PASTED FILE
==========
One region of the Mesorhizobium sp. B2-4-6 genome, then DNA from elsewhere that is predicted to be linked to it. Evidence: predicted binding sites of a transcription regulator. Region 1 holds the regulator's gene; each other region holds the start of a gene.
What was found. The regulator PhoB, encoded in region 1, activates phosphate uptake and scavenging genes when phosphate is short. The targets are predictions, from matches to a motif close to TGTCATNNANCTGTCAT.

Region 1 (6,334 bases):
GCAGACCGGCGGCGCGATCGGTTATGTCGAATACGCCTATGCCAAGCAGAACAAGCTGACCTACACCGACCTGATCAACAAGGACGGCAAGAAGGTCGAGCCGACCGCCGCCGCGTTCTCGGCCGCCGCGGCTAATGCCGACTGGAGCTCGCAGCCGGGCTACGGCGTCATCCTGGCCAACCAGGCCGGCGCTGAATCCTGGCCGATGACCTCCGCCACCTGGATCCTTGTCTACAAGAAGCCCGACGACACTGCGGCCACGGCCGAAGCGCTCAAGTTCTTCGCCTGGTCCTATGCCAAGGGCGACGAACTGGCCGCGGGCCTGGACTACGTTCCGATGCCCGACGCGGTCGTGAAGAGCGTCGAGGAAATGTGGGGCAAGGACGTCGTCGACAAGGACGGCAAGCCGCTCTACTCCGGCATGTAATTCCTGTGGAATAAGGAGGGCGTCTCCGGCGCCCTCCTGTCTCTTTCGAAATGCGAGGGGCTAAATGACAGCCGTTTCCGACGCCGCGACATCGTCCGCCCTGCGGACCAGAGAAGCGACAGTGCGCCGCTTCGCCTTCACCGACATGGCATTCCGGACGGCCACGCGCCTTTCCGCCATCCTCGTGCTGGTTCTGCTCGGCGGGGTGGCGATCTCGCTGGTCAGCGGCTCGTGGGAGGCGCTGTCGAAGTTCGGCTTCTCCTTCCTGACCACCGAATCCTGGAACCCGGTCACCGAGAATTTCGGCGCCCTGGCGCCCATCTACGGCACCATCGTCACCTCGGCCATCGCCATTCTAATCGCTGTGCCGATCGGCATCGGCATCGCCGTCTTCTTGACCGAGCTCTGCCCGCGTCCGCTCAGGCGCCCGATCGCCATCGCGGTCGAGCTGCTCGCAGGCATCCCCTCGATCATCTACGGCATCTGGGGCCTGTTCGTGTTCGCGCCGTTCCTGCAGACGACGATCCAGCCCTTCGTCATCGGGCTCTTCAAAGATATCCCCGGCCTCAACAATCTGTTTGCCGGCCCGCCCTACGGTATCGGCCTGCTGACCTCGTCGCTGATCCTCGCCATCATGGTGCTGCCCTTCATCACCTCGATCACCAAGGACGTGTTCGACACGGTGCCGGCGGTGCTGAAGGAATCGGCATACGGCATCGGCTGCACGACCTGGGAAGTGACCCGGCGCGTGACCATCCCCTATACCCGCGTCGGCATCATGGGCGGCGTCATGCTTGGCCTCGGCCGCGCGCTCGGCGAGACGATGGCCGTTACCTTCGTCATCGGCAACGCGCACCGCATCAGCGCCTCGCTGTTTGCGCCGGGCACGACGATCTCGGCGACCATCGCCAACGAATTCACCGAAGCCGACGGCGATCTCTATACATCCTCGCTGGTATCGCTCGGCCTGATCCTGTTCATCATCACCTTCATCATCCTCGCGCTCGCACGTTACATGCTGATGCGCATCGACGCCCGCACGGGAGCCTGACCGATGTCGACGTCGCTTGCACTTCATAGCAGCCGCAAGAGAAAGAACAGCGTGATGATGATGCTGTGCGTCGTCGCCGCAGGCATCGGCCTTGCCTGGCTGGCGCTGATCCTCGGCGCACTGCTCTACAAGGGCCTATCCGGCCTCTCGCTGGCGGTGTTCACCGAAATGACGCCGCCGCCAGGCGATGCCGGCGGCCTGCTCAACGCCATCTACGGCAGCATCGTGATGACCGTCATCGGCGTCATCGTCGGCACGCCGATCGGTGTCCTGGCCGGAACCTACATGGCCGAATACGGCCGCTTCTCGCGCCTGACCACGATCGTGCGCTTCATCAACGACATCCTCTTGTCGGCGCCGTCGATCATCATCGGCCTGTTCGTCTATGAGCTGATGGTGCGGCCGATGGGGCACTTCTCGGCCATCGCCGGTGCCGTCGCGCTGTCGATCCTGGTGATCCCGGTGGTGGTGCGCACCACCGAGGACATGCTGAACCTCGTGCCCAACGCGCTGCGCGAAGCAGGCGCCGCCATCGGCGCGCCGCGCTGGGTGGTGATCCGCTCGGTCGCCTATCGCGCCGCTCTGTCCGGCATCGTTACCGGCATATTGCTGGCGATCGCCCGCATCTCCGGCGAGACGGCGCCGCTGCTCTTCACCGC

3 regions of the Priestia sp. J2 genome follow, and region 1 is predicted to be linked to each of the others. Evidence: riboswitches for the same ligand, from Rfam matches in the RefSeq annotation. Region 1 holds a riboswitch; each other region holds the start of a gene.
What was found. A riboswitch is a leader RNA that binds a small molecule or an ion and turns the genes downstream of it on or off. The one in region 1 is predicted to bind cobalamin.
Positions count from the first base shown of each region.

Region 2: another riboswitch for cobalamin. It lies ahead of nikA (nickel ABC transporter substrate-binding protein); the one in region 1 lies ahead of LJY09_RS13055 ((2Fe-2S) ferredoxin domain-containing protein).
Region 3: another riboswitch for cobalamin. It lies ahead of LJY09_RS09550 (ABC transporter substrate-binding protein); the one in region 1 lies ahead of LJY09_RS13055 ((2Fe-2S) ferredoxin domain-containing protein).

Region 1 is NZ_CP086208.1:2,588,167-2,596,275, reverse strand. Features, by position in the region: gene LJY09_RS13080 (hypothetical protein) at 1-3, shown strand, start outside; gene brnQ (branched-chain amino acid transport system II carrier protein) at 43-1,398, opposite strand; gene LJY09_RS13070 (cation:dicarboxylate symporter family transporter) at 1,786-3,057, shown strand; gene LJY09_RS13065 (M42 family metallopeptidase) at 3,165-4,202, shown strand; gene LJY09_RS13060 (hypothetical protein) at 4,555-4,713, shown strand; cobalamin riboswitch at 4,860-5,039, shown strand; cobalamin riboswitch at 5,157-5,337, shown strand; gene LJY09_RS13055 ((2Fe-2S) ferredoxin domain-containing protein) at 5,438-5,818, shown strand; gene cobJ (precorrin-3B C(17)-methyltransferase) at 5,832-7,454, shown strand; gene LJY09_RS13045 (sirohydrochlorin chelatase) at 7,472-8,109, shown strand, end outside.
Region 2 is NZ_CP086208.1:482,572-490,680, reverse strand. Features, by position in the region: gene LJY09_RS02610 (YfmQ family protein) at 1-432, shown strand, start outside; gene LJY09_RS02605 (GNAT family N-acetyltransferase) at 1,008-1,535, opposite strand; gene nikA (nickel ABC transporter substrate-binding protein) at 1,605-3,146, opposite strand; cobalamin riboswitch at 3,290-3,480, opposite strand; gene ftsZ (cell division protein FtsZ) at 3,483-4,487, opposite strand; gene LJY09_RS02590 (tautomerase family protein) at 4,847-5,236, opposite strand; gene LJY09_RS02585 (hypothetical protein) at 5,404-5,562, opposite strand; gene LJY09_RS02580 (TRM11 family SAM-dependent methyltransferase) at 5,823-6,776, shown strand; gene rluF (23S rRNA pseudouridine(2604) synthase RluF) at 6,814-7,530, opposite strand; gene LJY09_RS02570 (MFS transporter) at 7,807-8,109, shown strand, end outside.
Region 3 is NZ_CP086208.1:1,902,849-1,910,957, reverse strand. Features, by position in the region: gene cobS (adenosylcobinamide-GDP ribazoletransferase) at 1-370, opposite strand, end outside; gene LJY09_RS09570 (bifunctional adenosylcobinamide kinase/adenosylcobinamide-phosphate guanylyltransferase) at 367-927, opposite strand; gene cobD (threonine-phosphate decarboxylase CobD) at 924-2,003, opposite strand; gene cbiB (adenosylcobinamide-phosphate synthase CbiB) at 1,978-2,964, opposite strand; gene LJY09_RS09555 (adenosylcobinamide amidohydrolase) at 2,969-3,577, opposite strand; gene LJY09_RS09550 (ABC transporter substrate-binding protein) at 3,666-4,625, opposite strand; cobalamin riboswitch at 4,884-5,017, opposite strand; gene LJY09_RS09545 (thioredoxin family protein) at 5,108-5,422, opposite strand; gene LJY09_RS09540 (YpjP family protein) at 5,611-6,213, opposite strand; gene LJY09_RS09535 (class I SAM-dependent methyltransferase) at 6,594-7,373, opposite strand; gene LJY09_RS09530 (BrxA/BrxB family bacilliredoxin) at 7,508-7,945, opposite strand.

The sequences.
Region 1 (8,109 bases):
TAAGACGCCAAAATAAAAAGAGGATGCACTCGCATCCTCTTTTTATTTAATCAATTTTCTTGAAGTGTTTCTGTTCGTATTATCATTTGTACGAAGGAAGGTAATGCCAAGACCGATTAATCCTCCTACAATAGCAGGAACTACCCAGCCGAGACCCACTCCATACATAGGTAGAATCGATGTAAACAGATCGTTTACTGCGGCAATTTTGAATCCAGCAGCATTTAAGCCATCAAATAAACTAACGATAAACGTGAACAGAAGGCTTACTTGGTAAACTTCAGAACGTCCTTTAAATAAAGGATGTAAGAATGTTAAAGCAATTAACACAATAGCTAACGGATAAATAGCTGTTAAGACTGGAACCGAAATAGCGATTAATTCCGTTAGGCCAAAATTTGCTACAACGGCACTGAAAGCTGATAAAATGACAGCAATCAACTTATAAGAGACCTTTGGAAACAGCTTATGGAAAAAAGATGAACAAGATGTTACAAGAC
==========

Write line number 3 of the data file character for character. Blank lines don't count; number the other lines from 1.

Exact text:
Region 1 (6,334 bases):